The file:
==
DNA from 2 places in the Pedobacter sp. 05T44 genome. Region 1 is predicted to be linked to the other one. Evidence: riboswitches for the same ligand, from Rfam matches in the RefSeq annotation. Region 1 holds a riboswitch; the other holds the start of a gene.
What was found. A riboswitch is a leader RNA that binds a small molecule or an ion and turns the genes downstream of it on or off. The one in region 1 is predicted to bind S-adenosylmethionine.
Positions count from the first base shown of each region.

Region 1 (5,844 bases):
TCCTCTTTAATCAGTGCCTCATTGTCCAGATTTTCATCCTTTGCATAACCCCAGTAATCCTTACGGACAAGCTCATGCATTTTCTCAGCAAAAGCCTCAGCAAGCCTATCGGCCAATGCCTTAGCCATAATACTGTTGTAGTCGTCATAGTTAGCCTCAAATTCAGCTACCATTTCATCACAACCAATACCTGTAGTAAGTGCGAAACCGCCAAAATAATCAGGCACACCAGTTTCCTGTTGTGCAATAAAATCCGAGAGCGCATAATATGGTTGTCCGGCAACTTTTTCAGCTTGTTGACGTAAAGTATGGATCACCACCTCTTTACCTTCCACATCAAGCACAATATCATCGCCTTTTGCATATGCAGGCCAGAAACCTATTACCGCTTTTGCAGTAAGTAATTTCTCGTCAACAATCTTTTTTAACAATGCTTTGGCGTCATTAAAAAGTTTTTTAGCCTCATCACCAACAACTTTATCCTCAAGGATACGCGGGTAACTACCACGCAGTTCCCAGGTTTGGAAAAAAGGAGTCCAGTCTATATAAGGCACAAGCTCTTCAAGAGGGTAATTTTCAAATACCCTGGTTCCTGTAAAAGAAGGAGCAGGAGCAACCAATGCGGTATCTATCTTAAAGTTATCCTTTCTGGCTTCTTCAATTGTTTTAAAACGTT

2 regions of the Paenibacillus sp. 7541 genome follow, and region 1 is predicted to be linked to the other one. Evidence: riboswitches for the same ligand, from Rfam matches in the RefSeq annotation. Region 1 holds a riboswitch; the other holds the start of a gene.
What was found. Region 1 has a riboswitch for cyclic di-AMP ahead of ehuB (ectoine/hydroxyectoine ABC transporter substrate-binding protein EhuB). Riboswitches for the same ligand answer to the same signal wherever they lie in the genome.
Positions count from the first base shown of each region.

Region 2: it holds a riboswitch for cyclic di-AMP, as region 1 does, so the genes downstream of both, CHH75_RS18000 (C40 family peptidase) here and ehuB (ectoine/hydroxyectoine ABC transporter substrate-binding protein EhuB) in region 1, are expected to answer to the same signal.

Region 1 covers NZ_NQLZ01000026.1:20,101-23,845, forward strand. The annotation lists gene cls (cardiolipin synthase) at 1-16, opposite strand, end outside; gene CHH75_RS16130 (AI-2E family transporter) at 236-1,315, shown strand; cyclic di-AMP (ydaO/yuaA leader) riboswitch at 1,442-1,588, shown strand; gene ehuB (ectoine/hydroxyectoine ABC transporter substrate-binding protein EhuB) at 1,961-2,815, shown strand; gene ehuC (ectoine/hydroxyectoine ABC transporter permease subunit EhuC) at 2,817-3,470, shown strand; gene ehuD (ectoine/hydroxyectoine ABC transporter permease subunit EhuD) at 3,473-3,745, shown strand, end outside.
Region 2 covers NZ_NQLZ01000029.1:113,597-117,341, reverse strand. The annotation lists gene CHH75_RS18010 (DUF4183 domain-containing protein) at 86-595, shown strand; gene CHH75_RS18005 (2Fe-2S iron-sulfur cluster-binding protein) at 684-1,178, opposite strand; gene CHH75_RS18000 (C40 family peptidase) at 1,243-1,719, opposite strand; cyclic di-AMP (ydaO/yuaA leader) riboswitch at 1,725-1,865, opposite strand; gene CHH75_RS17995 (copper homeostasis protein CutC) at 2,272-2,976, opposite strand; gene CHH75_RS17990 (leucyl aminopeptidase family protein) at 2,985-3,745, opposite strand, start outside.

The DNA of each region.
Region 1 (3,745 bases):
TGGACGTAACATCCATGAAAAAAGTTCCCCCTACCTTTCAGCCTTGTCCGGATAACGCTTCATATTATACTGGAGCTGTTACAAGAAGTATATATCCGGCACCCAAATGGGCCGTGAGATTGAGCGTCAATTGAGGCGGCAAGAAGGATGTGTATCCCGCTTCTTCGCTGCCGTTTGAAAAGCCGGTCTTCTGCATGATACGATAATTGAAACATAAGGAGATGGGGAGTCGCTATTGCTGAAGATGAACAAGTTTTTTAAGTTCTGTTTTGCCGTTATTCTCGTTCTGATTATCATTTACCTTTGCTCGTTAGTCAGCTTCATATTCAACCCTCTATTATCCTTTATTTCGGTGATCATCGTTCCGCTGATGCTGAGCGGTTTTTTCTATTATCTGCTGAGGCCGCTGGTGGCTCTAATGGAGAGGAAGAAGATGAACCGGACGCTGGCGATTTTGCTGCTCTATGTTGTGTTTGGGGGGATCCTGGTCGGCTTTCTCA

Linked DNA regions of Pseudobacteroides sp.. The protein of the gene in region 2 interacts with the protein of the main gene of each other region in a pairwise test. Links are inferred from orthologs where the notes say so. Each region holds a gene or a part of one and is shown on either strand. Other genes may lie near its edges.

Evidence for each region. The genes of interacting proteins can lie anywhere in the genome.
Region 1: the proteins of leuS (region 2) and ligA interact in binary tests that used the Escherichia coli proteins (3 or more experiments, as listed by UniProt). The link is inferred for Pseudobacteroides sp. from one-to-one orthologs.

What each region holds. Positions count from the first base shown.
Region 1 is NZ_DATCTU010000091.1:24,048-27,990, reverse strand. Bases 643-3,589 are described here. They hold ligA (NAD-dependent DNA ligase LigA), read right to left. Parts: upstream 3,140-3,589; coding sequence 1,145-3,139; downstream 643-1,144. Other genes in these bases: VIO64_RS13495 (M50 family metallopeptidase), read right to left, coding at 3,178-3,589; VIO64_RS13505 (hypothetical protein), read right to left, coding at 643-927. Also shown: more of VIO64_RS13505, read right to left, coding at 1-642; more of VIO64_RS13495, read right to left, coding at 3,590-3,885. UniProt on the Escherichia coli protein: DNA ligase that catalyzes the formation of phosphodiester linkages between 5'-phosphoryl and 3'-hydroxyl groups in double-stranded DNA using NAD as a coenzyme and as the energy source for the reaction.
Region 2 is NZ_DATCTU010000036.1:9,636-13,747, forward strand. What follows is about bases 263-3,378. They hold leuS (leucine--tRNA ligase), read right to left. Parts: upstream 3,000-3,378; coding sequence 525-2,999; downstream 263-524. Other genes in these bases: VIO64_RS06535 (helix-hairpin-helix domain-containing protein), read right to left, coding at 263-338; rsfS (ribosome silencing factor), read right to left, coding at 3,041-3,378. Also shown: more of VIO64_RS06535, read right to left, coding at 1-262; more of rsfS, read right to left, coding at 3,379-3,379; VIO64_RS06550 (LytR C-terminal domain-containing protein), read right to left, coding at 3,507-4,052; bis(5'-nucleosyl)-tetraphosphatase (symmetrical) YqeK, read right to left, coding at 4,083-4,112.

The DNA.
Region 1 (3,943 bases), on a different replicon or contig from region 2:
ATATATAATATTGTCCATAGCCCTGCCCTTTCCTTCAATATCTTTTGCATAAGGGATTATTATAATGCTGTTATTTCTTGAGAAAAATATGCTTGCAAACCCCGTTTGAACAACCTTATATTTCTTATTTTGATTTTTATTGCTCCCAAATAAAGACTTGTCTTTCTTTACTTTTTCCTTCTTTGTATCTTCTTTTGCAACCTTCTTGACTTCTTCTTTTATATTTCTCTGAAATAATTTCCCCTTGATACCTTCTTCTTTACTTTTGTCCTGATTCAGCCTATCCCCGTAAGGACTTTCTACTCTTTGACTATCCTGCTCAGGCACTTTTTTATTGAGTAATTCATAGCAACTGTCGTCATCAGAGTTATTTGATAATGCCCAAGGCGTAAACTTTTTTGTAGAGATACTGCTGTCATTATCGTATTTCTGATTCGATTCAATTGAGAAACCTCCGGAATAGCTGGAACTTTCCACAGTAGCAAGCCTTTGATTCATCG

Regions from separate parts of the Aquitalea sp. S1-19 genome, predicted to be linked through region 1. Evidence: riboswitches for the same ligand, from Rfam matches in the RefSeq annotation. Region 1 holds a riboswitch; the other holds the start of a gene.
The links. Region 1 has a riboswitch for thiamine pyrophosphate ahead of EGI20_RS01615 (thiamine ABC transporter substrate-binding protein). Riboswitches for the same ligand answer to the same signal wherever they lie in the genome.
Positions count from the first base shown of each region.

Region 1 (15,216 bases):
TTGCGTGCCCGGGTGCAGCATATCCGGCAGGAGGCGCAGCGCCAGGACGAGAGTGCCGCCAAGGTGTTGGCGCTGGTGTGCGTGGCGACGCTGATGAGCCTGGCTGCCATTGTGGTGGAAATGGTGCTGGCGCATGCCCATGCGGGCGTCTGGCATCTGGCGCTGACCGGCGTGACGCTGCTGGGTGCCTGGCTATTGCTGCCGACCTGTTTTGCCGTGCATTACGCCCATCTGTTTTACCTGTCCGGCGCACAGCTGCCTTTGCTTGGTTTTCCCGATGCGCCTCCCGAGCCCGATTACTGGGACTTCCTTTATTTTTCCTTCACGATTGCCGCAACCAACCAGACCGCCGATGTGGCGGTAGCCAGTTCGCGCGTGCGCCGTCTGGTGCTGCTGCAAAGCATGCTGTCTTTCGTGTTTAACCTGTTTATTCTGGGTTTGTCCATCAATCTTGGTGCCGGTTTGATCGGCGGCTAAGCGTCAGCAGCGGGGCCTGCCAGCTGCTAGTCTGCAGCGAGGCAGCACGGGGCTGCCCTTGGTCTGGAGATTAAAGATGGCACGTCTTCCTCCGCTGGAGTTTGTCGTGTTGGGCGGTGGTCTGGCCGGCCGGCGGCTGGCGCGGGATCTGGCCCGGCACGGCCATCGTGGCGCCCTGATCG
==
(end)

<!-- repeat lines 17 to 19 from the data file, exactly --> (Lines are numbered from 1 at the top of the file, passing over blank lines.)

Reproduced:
Region 1: the proteins of leuS (region 2) and ligA interact in binary tests that used the Escherichia coli proteins (3 or more experiments, as listed by UniProt). The link is inferred for Pseudobacteroides sp. from one-to-one orthologs.

What each region holds. Positions count from the first base shown.
Region 1 is NZ_DATCTU010000091.1:24,048-27,990, reverse strand. Bases 643-3,589 are described here. They hold ligA (NAD-dependent DNA ligase LigA), read right to left. Parts: upstream 3,140-3,589; coding sequence 1,145-3,139; downstream 643-1,144. Other genes in these bases: VIO64_RS13495 (M50 family metallopeptidase), read right to left, coding at 3,178-3,589; VIO64_RS13505 (hypothetical protein), read right to left, coding at 643-927. Also shown: more of VIO64_RS13505, read right to left, coding at 1-642; more of VIO64_RS13495, read right to left, coding at 3,590-3,885. UniProt on the Escherichia coli protein: DNA ligase that catalyzes the formation of phosphodiester linkages between 5'-phosphoryl and 3'-hydroxyl groups in double-stranded DNA using NAD as a coenzyme and as the energy source for the reaction.